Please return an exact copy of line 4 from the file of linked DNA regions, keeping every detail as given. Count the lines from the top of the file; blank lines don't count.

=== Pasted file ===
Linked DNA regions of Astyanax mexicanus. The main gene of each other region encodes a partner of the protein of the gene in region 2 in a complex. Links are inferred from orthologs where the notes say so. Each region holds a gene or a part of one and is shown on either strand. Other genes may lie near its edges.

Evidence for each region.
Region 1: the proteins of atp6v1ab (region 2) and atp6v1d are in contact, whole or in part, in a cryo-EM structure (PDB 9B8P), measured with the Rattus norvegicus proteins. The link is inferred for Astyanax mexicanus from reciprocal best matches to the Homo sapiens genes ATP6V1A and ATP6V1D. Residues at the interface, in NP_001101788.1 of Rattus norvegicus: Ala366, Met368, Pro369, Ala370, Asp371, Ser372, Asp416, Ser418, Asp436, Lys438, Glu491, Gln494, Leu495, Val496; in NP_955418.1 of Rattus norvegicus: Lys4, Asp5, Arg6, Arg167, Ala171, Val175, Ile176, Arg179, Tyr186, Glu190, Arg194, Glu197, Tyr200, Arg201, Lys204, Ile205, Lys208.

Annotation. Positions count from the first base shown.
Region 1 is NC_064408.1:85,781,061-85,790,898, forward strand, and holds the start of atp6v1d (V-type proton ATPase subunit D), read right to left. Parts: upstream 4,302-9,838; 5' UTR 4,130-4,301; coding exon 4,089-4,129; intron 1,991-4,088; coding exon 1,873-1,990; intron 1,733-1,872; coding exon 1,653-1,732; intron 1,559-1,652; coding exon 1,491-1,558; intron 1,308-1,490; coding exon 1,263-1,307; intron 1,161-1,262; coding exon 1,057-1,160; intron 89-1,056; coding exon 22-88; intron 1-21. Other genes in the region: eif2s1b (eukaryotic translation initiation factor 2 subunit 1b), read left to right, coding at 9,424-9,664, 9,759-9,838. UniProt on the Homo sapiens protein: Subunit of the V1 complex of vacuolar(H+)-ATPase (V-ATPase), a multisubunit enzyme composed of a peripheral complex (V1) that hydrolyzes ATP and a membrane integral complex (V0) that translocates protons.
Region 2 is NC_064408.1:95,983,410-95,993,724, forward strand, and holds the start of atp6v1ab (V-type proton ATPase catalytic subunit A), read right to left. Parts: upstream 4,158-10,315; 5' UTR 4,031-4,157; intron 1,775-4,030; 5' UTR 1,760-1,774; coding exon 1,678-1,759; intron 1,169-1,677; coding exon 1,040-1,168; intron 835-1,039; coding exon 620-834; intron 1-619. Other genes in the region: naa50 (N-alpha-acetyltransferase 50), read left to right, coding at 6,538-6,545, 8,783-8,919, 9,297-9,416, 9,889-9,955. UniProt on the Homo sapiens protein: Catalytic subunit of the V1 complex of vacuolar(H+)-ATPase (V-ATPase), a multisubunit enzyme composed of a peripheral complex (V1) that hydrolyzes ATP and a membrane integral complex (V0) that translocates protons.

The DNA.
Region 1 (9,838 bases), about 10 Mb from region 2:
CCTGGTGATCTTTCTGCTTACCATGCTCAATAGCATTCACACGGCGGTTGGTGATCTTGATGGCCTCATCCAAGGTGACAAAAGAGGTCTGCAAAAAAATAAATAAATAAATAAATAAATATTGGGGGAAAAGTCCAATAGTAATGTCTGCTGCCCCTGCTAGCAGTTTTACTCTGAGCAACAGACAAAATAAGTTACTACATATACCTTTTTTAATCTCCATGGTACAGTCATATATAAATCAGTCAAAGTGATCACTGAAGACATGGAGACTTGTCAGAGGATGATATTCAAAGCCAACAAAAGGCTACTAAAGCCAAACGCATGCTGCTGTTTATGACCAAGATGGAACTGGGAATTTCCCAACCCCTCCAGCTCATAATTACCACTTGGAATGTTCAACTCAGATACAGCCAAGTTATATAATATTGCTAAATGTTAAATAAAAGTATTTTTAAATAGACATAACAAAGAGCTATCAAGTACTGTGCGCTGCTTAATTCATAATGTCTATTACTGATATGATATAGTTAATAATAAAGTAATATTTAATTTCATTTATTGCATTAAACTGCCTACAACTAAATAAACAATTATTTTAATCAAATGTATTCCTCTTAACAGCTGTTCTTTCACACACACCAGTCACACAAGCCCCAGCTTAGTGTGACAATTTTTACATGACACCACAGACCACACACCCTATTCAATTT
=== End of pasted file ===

Annotation. Positions count from the first base shown.